“The mountains were his masters. They rimmed in life. They were the cup of reality, beyond growth, beyond struggle and death. They were his absolute unity in the midst of eternal change.”
― Thomas Wolfe, Look Homeward, Angel
Housed at Oregon State University’s Visual Instruction Department, these lantern slides show us mountain views of the Biblical Levant in the in final throes of Ottoman rule. Does the divine live in these mountains, in that place Western school text books once called the Holy Land? Many suppose so.
When Dr. King proclaimed “I have seen the mountaintop!”, we understood the metaphor of the mountain. To rise up is to gain knowledge though action.
We see Mount Tabor, possible site for the Transfiguration of Jesus. Mount Gerizim is sacred to the Samaritans, who regard it, rather than Jerusalem’s Temple Mount, as the location chosen by God for a holy temple. Was it here where Abraham almost sacrificed his son Isaac?
The Mount of Olives is first mentioned in connection with David’s flight from Absalom (II Samuel 15:30): “And David went up by the ascent of the Mount of Olives, and wept as he went up.”
You could think mountains eternal. But they have a beginning, a middle and an end. Like all things, they will change.
Image Above from historic lecture booklet:
“We climb up the staircase from the underground recesses, and standing upon the temple platform, one looks across the Valley of the Kedreon to the Mount of Olives. This is a range of hills, having four summits on the east of the city. Our views include the middle of the range, the part most interesting. That prominent building on the hillside with its onion-shaped dome, is a Russian Church; and the tower on the summit of the hill is also Russian building. You can perceive three roads up the hill, that on the left is the highway to Jerusalem and Jericho, in Christ’s time haunted by robbers 0 as you remember in the parable of “The Good Samaritan”; and even not it is not safe for travelers who are alone. That lower path on the right may be the one over which Christ rode on his traditional Garden of Gethsemane where our Savior bowed in prayer on the night before his cross. Theses old olives may be the descendants of the tree whose leaves rustled over him in his agony.”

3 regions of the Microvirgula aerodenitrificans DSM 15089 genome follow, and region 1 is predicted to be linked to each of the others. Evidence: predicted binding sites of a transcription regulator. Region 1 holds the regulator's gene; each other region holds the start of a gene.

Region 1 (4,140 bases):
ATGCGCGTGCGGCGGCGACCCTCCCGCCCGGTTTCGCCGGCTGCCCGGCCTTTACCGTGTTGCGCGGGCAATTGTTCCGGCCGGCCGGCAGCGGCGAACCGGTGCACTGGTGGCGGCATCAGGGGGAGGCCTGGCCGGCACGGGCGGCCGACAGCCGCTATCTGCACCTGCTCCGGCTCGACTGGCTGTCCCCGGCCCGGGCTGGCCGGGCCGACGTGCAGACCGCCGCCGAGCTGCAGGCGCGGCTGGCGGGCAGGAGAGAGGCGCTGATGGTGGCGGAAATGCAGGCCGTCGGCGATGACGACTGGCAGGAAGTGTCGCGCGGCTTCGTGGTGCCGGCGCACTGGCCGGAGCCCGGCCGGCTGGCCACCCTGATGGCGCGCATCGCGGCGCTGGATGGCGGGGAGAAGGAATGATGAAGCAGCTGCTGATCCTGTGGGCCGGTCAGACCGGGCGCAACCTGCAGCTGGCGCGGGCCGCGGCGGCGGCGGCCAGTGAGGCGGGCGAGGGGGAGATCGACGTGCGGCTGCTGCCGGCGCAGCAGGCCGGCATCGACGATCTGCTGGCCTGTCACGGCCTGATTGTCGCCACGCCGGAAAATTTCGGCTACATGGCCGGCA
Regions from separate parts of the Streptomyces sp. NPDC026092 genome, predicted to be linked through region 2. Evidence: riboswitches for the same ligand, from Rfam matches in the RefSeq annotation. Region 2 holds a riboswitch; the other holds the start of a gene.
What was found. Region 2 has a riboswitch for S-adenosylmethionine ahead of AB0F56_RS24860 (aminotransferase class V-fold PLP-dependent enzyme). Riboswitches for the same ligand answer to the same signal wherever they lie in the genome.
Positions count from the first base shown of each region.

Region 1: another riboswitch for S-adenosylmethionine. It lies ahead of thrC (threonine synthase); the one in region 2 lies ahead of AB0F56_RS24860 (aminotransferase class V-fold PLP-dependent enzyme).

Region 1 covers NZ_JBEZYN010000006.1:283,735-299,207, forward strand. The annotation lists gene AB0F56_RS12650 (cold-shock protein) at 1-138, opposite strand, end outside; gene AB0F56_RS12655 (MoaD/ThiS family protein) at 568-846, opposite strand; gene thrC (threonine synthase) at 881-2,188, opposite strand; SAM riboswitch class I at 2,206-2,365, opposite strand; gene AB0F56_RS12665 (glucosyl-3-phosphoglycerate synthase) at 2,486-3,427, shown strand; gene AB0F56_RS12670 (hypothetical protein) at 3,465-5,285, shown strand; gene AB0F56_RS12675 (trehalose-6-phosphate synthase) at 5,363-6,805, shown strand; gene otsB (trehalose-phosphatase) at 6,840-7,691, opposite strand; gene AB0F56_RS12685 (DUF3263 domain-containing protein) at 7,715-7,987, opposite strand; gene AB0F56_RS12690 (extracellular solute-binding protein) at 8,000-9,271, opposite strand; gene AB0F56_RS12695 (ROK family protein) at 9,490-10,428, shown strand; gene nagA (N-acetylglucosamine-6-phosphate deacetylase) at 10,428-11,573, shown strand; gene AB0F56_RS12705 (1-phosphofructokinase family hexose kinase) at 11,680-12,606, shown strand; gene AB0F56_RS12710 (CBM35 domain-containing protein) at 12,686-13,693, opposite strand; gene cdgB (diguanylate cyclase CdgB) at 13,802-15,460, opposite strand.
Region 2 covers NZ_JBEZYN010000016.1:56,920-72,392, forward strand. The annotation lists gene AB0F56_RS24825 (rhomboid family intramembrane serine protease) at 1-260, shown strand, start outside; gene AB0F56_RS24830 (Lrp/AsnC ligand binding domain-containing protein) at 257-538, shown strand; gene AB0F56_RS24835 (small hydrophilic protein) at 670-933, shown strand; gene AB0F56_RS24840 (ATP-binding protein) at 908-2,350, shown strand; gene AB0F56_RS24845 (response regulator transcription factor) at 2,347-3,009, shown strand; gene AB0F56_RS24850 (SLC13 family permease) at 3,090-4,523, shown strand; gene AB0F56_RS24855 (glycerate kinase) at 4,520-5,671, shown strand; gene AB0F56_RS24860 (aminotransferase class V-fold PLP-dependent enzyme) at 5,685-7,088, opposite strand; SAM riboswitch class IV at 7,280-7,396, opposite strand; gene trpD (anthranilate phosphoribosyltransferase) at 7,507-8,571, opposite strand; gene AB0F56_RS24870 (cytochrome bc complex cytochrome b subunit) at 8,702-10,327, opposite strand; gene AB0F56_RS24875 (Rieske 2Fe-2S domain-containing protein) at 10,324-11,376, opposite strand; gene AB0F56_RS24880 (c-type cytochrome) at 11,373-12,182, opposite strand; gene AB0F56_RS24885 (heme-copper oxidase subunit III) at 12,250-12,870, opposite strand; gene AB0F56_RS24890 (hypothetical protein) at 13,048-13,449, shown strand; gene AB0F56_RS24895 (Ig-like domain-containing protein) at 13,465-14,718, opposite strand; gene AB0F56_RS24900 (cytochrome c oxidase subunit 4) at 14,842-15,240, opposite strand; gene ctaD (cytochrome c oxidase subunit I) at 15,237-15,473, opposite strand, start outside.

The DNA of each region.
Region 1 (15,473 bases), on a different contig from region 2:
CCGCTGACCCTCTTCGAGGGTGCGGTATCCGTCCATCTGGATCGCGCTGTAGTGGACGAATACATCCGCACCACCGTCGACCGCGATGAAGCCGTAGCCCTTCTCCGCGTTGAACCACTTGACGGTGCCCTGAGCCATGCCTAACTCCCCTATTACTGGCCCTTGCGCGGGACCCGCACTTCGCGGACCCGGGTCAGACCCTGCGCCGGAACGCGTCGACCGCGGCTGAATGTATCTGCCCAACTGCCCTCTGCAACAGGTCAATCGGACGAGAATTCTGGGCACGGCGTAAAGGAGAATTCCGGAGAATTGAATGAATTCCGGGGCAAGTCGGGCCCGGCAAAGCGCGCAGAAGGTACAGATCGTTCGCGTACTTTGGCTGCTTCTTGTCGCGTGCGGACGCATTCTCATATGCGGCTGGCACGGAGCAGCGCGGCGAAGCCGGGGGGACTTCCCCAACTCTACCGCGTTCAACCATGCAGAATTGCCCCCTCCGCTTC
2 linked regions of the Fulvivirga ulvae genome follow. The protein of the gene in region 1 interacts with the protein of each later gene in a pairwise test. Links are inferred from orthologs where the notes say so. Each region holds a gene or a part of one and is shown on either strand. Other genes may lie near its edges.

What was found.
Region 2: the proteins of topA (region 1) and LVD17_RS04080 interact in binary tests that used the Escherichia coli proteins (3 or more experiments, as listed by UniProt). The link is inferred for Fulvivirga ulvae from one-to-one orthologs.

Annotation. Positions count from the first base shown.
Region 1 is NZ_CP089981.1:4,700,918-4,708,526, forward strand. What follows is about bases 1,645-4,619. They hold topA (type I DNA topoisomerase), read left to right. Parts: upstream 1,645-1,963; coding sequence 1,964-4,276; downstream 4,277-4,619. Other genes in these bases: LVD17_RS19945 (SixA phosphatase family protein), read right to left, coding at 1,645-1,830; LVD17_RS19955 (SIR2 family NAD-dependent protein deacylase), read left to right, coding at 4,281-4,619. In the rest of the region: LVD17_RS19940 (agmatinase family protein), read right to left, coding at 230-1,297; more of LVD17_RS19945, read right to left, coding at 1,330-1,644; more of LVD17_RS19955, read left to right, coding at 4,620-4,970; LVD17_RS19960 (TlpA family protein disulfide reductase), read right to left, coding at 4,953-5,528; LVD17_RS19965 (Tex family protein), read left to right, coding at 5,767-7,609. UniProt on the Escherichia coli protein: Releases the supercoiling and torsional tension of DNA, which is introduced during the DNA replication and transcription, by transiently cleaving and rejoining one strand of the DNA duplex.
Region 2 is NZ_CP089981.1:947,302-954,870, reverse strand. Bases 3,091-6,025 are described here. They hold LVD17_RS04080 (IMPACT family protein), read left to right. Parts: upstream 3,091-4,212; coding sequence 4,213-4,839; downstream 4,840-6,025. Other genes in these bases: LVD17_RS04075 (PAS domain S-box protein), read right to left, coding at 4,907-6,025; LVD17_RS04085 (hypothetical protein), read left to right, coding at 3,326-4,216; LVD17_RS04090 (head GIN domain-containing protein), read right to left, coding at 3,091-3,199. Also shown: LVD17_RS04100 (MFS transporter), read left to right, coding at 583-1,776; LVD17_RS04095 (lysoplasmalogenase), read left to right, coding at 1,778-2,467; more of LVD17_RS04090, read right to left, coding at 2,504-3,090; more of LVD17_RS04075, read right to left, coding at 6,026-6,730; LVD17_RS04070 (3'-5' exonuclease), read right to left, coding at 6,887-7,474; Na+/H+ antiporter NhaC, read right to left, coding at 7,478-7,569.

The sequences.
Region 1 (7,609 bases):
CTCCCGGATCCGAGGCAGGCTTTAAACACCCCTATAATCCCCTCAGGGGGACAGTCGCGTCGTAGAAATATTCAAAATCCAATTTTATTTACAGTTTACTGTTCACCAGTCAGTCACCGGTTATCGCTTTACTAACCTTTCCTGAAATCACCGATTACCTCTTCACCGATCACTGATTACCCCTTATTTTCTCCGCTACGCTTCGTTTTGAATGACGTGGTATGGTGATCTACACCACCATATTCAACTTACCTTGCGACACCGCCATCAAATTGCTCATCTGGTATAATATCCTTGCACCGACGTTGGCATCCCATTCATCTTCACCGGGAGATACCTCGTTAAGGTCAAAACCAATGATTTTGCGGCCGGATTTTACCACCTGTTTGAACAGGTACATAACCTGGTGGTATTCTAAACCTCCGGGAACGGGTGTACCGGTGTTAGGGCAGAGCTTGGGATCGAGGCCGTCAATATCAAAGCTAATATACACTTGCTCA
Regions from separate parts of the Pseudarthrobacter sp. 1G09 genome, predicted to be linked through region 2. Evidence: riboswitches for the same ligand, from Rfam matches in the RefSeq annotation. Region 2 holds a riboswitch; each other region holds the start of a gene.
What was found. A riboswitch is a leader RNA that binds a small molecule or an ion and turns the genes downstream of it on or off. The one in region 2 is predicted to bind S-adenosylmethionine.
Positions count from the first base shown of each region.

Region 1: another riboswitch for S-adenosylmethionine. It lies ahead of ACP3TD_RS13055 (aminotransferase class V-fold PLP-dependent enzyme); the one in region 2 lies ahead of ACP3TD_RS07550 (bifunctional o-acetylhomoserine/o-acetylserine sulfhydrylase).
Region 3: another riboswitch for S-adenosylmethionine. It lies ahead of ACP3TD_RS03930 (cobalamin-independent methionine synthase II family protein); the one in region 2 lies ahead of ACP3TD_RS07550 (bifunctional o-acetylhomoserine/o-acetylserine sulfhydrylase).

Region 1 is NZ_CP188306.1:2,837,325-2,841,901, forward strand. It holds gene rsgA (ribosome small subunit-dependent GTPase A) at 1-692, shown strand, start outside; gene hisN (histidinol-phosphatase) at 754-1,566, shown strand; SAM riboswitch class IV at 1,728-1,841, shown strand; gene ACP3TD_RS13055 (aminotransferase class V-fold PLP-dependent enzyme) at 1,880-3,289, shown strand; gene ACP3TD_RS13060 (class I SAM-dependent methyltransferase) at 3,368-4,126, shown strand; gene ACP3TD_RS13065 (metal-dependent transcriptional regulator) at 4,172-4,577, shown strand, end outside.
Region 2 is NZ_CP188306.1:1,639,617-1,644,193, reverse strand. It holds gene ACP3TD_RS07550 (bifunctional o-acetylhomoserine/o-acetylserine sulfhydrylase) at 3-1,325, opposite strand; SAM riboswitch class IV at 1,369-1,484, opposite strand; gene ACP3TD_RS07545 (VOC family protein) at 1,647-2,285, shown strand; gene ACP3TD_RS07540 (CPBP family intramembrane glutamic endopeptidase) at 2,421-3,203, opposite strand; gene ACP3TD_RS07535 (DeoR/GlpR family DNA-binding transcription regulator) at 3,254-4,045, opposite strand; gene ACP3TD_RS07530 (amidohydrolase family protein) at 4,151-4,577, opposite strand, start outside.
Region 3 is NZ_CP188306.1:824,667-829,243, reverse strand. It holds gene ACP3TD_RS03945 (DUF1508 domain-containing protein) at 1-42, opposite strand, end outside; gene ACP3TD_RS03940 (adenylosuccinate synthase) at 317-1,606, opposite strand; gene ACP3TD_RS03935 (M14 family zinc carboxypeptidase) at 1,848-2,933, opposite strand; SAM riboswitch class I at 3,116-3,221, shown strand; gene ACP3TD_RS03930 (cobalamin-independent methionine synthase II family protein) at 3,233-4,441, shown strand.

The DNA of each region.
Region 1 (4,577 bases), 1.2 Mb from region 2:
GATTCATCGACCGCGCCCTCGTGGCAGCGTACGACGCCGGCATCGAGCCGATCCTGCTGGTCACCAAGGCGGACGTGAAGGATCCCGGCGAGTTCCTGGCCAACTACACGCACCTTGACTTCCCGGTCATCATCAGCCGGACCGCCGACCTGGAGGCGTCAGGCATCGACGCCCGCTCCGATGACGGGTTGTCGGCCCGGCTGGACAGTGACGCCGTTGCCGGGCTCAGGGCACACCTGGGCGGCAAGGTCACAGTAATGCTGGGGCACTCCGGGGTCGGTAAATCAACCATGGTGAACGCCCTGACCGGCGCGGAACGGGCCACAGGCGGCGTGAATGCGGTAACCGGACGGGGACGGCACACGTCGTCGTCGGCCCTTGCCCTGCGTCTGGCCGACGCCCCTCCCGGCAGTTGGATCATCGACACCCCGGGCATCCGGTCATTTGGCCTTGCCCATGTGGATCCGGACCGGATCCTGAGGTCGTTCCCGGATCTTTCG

Image Description of the above from historic lecture booklet:
“While we are passing through Ramah we pause in the courtyard of one of its homes to look at a Mohammedan school. You see the turbaned teacher, with a page of the Koran in his hand; for throughout the world of Islam, the Koran is the only text-book. Before him are seated the young pupils in a circle, while around visitors are looking on. In some such group as this sat the boy Jesus at school in Nazareth, only there he held a leaf of the Old Testament; and in another circle like this in the temple at Jerusalem say Saul the youth from Tarsus at the feet of Gamaliel.”
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